I’ve had a brief look at offensive and shocking nicknames before, especially among the Anglo-Saxons, but here we’re going to look in a little more depth, with some more examples. Again, I’m drawing primarily from Peterson’s excellent 2015 thesis (which you can access here). Peterson often acknowledges a broad range of potential translations for these names – I’ve selected the most fitting here for comedic purposes, but there is certainly a fair amount of ambiguity and freedom for interpretation.
An interesting clear trend is that ‘offensive’ nicknames seem to be strongly associated with men . Certainly, women appear to be given nicknames of any kind substantially less – Landnamabok is an account primarily of the (male-dominated) heads of households in the settlement of Iceland. Even so, this seems to be a genuine social trend. Might this represent a deliberate connection between offense and a ‘Viking’ construction of masculinity – a ‘locker-room banter’ of the early medieval period? Does casual offense between friends lead to closer bonding, with permitted offense?
Below are seven of the best ‘Viking’ examples, ranging from mildly offensive and unkind through to shockingly explicit. Fair Warning: there are some naughty words.
Þórir Hvínantorði – ‘Whining Turd’ (Peterson 2015, p.69)
I can see no way that this nickname can be interpreted as anything other than negative, even as sarcasm. Presumably, it’s a reflection of an unpleasant and annoying individual.
Skagi skítráðr – ‘Shit Advisor/ Ruler of Shit’ (Peterson 2015, p. 69)
Presumably given as a name as the result of poor council, as a term of mockery. Interesting parallels might well be drawn with the English king Ethelred ‘the Unready’, whose name literally translates as ‘ill-counciled’.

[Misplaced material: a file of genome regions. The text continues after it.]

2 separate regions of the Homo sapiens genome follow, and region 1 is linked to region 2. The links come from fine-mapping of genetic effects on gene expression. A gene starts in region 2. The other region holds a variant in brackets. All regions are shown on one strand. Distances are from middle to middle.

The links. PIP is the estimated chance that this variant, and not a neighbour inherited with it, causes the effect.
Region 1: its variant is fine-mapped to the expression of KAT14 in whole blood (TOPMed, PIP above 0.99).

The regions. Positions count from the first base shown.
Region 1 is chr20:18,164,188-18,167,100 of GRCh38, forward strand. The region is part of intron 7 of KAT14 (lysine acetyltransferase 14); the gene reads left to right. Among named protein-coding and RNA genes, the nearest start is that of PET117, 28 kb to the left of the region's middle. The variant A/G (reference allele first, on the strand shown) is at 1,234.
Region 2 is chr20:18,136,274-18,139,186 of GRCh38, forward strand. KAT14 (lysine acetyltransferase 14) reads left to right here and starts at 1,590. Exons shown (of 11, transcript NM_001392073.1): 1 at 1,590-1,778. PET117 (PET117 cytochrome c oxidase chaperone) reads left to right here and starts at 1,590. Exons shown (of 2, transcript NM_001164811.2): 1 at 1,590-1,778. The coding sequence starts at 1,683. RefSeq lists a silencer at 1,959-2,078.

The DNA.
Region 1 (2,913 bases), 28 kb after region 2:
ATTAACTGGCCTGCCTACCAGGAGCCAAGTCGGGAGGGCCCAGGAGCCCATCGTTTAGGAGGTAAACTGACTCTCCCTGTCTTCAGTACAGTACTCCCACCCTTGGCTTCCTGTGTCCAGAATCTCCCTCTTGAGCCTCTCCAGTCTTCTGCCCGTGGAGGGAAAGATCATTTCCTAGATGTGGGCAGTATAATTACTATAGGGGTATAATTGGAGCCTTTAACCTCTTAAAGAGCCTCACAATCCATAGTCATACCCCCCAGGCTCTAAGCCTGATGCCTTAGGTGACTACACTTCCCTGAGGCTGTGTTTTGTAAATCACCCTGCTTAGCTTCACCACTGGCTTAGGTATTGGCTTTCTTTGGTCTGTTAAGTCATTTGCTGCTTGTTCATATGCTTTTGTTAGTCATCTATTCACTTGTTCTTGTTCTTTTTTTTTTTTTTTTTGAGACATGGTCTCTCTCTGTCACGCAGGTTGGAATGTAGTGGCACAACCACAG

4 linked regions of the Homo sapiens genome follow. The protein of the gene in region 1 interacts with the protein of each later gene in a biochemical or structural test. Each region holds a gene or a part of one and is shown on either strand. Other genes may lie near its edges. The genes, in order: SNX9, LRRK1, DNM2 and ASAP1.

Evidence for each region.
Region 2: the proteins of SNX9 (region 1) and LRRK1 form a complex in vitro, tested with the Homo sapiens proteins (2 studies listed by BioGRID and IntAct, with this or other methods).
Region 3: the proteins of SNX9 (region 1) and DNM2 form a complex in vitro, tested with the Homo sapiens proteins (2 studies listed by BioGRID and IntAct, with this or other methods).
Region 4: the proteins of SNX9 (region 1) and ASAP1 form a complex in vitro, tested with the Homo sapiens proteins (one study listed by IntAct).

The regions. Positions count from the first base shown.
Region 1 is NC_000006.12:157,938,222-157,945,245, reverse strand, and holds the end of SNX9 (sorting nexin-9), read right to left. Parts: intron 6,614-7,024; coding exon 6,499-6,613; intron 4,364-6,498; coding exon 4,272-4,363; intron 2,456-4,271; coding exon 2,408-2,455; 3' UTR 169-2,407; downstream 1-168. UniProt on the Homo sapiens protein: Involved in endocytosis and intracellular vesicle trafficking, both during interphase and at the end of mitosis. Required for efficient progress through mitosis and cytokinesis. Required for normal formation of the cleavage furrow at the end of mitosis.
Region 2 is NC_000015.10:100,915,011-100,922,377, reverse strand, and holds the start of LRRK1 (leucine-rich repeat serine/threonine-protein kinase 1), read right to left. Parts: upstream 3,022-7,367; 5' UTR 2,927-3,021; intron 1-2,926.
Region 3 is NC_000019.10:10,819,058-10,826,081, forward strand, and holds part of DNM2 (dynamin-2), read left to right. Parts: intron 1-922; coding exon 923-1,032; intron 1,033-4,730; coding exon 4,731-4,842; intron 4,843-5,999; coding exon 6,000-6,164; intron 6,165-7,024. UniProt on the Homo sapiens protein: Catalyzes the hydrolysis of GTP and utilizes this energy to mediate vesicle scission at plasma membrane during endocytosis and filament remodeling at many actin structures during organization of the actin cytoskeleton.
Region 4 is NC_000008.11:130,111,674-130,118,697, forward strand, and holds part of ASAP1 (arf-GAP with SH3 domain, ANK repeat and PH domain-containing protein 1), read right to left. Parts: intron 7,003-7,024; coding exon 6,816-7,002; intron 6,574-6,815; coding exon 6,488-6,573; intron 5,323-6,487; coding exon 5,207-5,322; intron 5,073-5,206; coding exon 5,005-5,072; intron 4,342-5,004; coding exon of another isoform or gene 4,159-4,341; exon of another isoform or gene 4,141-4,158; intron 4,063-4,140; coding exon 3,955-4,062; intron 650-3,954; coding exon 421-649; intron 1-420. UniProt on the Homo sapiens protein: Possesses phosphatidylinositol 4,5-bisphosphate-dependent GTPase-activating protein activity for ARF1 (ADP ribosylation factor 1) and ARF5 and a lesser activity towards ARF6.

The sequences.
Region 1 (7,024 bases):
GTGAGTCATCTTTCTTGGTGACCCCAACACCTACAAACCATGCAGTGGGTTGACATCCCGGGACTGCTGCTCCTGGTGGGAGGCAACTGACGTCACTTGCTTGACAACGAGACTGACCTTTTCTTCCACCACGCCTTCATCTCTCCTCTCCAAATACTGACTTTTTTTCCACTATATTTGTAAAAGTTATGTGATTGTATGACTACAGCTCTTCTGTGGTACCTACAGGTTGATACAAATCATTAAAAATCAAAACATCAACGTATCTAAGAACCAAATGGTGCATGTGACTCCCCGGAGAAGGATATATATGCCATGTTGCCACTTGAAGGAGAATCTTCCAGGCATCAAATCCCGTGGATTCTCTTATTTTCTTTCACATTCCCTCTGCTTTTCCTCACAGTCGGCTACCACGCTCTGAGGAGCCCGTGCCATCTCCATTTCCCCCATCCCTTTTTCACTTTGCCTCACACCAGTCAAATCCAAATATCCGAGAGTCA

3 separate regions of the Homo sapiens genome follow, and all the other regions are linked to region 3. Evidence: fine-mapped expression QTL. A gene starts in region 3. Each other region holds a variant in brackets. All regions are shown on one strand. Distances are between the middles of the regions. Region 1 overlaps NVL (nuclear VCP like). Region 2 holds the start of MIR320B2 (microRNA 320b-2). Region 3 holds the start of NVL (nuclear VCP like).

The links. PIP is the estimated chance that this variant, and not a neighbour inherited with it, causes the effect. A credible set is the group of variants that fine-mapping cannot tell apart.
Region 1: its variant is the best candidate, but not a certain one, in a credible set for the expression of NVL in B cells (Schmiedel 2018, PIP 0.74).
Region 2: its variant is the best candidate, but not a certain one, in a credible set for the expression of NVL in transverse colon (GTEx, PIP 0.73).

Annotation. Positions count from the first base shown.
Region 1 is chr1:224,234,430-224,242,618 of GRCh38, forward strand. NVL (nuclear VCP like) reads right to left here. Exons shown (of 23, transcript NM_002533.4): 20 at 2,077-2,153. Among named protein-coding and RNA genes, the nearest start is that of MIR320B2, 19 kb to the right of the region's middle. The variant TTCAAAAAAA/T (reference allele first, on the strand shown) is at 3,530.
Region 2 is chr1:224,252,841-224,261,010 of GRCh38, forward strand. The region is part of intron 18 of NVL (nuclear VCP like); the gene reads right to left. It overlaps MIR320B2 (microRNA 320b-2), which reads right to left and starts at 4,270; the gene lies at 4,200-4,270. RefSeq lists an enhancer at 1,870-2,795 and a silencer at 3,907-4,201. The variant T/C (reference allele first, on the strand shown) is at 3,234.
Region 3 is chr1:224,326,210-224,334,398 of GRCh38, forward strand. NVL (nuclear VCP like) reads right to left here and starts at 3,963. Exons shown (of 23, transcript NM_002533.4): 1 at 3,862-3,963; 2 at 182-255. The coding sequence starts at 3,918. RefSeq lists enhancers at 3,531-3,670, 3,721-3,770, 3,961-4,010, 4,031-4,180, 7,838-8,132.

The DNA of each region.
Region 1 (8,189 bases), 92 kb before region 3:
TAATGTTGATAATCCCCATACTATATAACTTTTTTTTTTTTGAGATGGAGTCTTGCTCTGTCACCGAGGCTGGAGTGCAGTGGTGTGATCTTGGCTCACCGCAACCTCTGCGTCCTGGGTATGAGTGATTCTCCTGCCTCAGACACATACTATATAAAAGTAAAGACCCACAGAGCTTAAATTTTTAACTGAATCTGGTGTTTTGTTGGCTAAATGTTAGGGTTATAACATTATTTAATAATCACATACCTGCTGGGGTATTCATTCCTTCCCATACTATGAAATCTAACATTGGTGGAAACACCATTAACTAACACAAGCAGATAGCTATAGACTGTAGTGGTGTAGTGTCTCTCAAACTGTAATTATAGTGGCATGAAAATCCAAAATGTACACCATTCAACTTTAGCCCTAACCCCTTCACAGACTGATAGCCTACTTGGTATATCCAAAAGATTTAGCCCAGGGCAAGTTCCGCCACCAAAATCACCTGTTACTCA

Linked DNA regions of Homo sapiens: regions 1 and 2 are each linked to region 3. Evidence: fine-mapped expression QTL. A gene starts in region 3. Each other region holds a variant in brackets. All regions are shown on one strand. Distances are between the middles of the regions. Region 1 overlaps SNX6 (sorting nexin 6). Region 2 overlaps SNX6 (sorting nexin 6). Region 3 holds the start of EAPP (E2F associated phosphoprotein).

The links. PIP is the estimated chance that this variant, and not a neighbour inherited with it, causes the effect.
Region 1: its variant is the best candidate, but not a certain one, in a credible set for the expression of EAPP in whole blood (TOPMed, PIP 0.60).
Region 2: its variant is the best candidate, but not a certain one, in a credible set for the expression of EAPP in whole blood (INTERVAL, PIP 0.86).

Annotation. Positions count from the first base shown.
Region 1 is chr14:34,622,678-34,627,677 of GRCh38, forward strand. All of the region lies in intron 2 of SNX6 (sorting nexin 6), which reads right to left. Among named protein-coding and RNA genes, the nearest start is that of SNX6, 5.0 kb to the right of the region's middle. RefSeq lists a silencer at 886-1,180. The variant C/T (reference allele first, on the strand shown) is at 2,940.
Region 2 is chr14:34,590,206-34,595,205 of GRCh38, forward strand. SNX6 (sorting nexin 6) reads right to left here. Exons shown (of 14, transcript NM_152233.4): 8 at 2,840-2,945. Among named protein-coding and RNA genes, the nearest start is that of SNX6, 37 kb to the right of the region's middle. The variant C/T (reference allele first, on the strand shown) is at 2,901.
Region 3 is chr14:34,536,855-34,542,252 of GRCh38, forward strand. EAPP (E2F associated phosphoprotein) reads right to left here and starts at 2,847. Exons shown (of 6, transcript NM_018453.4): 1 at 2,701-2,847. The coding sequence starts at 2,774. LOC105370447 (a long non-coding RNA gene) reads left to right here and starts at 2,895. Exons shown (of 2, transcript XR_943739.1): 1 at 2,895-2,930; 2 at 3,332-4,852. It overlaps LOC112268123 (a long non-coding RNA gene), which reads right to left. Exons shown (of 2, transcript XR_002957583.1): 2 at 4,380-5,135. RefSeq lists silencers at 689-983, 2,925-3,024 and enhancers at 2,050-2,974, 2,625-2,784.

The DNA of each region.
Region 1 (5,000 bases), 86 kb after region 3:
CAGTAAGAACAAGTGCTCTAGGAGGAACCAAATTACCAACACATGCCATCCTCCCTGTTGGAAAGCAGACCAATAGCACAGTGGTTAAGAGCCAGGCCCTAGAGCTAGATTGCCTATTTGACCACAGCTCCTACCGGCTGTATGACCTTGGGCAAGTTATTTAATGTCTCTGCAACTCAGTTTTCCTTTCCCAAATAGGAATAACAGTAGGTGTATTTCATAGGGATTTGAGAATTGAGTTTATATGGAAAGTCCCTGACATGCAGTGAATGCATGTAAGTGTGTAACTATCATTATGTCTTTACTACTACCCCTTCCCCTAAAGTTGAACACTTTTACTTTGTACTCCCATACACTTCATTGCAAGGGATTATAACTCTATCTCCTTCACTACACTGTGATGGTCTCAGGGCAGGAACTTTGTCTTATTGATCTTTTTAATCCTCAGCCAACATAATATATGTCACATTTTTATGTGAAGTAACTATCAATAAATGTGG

Strað-Bjarni – ‘Butt-fuck’ (Peterson 2015, p.65)
The precise implications here are unclear – potentially it’s a reference to homosexuality, but this is purely hypothetical. For more information on queer studies in the ‘Viking’ period, a relatively new but incredible fruitful area of academia, the Kyngervi journal is a great starting point.
Ketill Raumr – ‘Big, Ugly, Clownish Person’ (Peterson, pp.205-6)
This one seems a bit unfair, piling the poor man with unattractive attributes.
Brunda-Bjálfi – ‘Semen’ (Peterson 2015, pp.136-7)
Peterson’s suggestion this is linked to an image of virility seems likely – indeed, this is probably the most fruitful interpretation of most interpretations of male genitalia in early medieval contexts.
Selseista – ‘Seal’s Testicles‘ (Peterson 2015, p.65)
Perhaps, as above, a reference to virility. Notably, there are three other individuals referred to by the nickname ‘seal’ – is this a reference to their general role in economic exploitation/ hunting, or perhaps highlighting a supposed characteristic/behavioral trait shared by these people?
Rǫgnvaldr Kunta – ‘Cunt’ (Peterson 2015, p. 66)
Nothing to add here…